Jealous Airs First General Election TV Ad
Marylanders have been barraged for months by TV ads attacking Democratic gubernatorial nominee Ben Jealous, but Jealous didn’t respond with any TV ads of his own after the June primary ended.
With about seven weeks to go before Election Day, Jealous begins airing his first ad of the general election on Monday. The ad is playing on all four broadcast stations in the Baltimore market.
It opens with an old photo of Jealous as a child with his parents.
“He’s the son of two Maryland schoolteachers,” the voiceover says.
The minute-long ad highlights Jealous’s experience leading the NAACP — “when its finances were in tatters, restoring its prominence, nearly doubling its revenue” — and his time as a venture capitalist with the California-based firm Kapor Capital.
“Ben’s helped grow over 20 companies, creating over 1,000 jobs,” the voiceover says.
That focus is a response to feedback Jealous said he received from voters around the state.
“As we were traveling around the state, people said, ‘Look, we know you’re an organizer, we know you’re a civil rights leader. We want to hear about your work growing companies.’ And so we want to make sure that our ads included that, too,” Jealous said.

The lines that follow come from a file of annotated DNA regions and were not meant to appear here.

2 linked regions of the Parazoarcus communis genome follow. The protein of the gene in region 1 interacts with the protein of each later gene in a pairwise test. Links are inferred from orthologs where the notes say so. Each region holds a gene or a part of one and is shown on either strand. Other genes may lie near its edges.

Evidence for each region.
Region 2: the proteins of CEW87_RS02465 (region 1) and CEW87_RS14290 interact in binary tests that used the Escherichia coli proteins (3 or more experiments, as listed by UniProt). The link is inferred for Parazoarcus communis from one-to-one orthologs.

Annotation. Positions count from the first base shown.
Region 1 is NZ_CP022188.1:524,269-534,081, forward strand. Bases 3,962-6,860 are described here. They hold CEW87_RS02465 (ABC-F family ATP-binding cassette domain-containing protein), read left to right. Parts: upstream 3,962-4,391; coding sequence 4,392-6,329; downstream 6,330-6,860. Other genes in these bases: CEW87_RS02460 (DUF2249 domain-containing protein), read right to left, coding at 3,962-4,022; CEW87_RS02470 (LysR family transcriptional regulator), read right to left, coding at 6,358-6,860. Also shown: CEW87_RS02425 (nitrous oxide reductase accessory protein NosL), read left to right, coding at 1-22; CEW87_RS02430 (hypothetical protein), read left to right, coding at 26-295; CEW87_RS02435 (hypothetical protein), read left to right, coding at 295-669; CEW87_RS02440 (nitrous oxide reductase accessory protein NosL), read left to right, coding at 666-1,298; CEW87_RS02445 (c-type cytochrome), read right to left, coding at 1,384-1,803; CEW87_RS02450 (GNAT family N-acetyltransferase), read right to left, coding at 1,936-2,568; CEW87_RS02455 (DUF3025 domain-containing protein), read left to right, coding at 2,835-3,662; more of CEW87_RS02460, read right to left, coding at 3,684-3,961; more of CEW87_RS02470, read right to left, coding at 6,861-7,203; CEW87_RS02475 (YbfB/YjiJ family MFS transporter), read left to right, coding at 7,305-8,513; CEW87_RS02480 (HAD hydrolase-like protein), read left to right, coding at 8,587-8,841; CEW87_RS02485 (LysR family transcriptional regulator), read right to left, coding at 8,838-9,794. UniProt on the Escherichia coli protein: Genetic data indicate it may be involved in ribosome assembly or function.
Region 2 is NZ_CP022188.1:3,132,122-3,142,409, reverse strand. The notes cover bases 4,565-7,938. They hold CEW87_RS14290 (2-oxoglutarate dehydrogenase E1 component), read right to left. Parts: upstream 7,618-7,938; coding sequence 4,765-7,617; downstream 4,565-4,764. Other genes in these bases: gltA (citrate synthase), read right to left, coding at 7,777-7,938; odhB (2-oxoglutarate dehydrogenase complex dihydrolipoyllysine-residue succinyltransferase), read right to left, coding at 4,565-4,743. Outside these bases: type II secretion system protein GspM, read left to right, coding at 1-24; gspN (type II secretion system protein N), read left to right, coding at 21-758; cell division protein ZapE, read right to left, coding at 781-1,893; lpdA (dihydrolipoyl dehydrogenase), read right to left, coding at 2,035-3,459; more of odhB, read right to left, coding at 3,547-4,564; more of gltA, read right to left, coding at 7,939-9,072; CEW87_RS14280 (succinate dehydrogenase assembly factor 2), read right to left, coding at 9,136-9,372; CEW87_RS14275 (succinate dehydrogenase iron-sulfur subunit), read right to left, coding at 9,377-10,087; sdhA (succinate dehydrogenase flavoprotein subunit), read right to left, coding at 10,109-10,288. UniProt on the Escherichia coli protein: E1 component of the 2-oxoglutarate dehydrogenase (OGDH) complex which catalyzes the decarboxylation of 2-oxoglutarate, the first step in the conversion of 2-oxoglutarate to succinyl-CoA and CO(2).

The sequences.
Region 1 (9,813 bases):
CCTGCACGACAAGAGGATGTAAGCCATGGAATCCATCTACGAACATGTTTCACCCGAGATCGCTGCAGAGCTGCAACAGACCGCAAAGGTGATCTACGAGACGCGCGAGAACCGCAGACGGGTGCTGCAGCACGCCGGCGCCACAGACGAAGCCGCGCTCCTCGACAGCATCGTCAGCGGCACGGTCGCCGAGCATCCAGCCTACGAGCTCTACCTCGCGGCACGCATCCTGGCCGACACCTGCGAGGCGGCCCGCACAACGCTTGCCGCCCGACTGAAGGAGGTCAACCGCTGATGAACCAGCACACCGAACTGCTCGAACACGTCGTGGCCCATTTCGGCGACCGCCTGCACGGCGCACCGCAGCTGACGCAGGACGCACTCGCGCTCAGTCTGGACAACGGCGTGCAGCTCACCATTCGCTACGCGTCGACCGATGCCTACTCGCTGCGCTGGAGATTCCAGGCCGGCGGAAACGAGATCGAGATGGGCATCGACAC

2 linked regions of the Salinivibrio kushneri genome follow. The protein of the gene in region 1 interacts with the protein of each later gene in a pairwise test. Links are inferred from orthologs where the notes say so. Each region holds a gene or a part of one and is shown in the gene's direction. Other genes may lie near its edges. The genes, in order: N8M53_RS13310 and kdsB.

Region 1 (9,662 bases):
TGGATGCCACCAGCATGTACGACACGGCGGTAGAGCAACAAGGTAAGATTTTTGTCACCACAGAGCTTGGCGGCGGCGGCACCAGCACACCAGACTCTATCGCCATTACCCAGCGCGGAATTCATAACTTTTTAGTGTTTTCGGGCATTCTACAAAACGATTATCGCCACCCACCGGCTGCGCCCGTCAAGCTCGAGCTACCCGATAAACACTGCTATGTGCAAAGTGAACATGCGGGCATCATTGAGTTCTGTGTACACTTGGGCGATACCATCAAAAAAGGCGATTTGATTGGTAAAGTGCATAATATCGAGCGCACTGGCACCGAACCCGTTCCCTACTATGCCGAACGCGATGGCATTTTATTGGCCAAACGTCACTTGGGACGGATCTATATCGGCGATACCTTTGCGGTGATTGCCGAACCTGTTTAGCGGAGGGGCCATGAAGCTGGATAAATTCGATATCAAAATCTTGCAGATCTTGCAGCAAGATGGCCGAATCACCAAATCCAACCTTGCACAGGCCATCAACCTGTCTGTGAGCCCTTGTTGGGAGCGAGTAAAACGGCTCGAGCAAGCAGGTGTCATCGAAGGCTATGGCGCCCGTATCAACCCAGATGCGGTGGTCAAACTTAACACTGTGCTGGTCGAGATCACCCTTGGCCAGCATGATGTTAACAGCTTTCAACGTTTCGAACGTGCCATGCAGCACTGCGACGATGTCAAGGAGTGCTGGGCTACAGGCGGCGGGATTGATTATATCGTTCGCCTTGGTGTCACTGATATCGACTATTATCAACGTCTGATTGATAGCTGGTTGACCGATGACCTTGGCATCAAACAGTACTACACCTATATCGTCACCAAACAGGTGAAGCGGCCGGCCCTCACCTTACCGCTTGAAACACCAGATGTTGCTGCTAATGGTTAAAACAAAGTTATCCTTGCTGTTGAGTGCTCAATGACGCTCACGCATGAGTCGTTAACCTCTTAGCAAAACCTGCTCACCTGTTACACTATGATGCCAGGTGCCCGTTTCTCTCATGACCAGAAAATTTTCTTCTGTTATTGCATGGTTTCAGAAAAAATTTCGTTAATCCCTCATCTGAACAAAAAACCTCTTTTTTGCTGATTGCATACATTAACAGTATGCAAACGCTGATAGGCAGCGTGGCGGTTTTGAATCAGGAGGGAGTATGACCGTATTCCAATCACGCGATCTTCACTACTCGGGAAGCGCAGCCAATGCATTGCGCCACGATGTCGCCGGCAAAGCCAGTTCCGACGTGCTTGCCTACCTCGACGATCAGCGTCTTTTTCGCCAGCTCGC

Mileah Kromer, director of the Sarah T. Hughes Field Politics Center at Goucher College, noted that the ad doesn’t directly mention or address Gov. Larry Hogan, who Jealous is trying to unseat in November.
“But it does start to sort of speak to the idea that Ben Jealous is a job creator,” she said. “It's in direct juxtaposition to the image that the Republican Governors Association painted of Ben Jealous this summer.”
The Republican Governors Association, an independent group active in governors’ races across the country, spent at least $1 million this summer on ads attacking Jealous’s policies as too expensive.
Hogan’s campaign has also been airing its own ads since the end of May — weeks before Jealous became his party’s nominee.
But Kromer said it’s not too late for Jealous to make an impact on TV.
“When we really think about campaign season and we think about, you know, the large kickoff, it's usually post-Labor Day,” she said. “While we are a few weeks after Labor Day, this is the part of the campaign season where people really start to pay attention.”
Waiting to get on TV was likely driven by both strategy and financial necessity, she said.
“The Jealous campaign simply does not have the deep campaign coffers that the Hogan campaign does. And so when they spend money, they need to spend money wisely,” she said. “Right now they're putting out an introductory ad in hopes that they're reaching the electorate at a time in which the electorate is more engaged."
Jealous said ads aired over the summer — like those Hogan aired — would have had less of an impact.
“We knew that ads in August would not decide votes in November,” he said. “You build a big ground game, you put out positive ads in the last six weeks, seven weeks, and we should win in the end.”
The campaign spent a little more than $100,000 on the first week of ads and plans to follow up with a similar amount next week, said spokeswoman Jerusalem Demsas.
The campaign also plans to air ads in the Washington market “soon,” she said, and to keep ads on TV until the end.
Demsas said the campaign won’t air any negative ads.